The Covid-19 pandemic continues to take a toll on mental health, including the mental health of those working in finance and insurance.
On Wednesday, Toronto-based Morneau Shepell published its monthly mental health index report, which provides a measure of employed adults’ mental health compared to benchmarks collected in 2017, 2018 and 2019. The index was launched in April 2020.
In July, the index showed a 10-point decrease from the pre-pandemic benchmark of 75, based on factors such as anxiety, work productivity, isolation and financial risk.
The measure was up only one point over June, and represented the fourth consecutive month that ongoing impacts from the pandemic continued to take a toll on Canadians’ mental health.
Finance and insurance, with an index score of −10.7, was among the top 10 industries demonstrating the worst mental health scores. Still, the industry’s score was an improvement compare to −12.3 in June.
The highest mental health scores were observed in mining and oil and gas extraction (−6.1), while the lowest were in accommodation and food services (−19.1). (Full-time students fared even worse, at −23.7.)
Respondents without emergency savings continued to experience a lower mental health score (−23.4) than the overall group. In contrast, those with emergency funds had an average mental health score of −5.4.
The index also reflected increased awareness and response to anti-Black racism, finding that nearly 70% of respondents believed racism was a problem in Canada, and 20% believed racism was a problem in their workplaces.
By race, 62% of those who identified as Black agreed or strongly agreed that racism was a problem in the workforce, compared to 14% of those who identified as white.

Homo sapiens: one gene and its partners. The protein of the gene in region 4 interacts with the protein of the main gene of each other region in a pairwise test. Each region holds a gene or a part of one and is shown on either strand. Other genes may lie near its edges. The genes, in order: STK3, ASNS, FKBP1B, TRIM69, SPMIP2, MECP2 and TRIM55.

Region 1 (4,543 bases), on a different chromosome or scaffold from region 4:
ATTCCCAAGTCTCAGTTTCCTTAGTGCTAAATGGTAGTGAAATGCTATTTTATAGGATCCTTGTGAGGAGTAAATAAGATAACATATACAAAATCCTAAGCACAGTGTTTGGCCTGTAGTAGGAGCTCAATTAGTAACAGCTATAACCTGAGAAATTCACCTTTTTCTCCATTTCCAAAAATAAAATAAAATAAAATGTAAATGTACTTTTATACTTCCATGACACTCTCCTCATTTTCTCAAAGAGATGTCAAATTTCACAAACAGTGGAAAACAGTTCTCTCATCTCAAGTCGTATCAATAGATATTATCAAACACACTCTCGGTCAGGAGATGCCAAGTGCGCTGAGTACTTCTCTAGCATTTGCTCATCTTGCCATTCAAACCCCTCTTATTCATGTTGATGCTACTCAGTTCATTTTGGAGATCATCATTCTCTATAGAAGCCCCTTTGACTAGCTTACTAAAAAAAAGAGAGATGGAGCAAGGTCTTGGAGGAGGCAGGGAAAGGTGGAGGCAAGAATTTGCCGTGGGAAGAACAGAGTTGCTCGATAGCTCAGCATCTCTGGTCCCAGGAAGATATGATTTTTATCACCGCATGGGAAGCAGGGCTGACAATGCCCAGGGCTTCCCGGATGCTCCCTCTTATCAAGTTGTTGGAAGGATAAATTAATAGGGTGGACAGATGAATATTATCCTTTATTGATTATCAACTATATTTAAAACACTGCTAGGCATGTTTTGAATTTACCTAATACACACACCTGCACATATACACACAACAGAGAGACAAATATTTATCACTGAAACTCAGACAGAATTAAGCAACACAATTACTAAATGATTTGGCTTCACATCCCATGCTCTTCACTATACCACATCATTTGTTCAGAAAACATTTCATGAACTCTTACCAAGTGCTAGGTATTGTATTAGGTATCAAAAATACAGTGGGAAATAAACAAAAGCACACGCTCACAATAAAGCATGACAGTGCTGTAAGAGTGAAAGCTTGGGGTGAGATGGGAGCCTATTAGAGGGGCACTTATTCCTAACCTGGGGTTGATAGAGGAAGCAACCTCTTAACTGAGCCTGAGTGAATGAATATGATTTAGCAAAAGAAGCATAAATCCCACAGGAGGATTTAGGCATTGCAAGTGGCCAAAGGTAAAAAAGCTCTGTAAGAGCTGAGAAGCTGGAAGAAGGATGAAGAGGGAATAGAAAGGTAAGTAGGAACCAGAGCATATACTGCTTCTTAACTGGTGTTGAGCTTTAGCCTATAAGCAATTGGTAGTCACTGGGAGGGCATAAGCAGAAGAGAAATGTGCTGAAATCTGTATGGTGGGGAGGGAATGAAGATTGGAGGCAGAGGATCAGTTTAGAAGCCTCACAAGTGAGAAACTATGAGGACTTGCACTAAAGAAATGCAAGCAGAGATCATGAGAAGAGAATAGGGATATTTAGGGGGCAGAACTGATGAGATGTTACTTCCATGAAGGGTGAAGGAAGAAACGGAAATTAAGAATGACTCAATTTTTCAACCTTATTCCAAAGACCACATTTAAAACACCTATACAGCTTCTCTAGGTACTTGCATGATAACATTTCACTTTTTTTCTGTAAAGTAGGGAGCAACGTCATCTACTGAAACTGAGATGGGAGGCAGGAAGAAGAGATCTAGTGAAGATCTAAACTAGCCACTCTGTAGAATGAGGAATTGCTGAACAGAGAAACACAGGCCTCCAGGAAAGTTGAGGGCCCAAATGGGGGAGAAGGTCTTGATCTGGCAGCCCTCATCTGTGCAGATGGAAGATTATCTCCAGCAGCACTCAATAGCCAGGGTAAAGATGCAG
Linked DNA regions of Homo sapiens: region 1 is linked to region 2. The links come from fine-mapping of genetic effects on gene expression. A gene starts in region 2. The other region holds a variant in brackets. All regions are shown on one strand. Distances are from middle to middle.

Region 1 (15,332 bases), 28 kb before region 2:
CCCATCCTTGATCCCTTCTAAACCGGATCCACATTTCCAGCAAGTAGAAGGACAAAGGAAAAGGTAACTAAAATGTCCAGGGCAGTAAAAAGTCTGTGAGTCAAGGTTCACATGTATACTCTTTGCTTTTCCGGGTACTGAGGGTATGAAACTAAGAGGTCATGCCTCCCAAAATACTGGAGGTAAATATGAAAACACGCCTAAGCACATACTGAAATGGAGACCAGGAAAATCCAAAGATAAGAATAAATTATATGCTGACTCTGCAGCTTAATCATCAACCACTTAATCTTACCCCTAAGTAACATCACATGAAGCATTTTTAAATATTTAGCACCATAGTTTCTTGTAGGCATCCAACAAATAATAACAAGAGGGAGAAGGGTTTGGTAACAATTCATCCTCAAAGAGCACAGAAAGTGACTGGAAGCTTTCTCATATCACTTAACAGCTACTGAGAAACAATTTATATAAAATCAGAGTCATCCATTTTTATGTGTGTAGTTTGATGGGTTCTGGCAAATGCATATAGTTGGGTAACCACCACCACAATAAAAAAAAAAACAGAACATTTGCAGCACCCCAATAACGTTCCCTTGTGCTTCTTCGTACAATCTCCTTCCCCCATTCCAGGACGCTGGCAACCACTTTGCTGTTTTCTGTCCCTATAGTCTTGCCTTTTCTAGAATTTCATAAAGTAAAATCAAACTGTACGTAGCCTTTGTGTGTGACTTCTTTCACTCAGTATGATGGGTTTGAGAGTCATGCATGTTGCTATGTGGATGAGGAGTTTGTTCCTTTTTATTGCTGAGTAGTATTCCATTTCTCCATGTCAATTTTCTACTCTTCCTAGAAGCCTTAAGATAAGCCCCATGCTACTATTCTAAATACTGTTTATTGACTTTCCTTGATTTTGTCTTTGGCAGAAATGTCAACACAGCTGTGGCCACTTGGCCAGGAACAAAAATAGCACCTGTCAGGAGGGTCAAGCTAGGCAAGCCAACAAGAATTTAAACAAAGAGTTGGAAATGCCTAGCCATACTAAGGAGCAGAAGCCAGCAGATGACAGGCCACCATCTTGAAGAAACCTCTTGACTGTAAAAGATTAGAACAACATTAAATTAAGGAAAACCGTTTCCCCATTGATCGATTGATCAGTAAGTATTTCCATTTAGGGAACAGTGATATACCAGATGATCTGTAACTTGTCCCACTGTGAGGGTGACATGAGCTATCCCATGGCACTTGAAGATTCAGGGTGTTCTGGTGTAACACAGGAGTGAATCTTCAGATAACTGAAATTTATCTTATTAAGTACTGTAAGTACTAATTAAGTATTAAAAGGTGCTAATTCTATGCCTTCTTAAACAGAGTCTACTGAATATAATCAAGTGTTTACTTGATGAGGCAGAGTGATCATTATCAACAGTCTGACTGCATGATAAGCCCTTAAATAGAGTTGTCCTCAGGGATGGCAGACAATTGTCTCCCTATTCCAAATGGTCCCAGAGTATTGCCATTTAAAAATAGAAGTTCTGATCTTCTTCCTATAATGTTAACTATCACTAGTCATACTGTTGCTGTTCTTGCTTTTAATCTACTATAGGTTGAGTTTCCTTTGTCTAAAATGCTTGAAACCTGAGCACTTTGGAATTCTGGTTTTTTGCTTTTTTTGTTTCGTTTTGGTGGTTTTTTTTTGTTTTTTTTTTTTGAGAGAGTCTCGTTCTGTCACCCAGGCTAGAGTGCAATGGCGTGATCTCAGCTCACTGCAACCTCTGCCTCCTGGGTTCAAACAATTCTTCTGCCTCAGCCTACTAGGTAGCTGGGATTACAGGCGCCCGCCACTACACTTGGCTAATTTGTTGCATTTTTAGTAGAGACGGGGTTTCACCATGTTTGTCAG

Respondents who identified as Black showed a 1.8-point decrease in their index scores between May and June, and a 0.9-point increase (to −17.7) in July.
Those who identified as white showed consistent improvement without the same decline in June, with a 1.2-point increase between May and June and a 1.8-point increase (to −9.2) in July.
“These results demonstrate that the most intense period of awareness and response to anti-Black racism [in response to George Floyd’s death] corresponded with decline in mental health scores among Black Canadians,” a release said.
“As the conversation on systemic racism continues, the mental health score of Black Canadians is showing improvement.”
Looking forward, 40% of all respondents felt that systemic racism was likely to decrease in Canada as a result of heightened anti-Black racism awareness, while 33% were unsure and 27% felt that systemic racism was unlikely to decrease.
For full details, read the Morneau Shepell mental health index report.
About the mental health index: The monthly survey by Morneau Shepell was conducted through an online survey in English and French from June 22 to June 30, 2020, with 3,000 respondents in Canada. All respondents reside in Canada and were employed within the last six months. The data were statistically weighted to ensure the regional and gender composition of the sample reflect this population. The margins of error for the survey were +/− 3.2%, valid 19 times out of 20.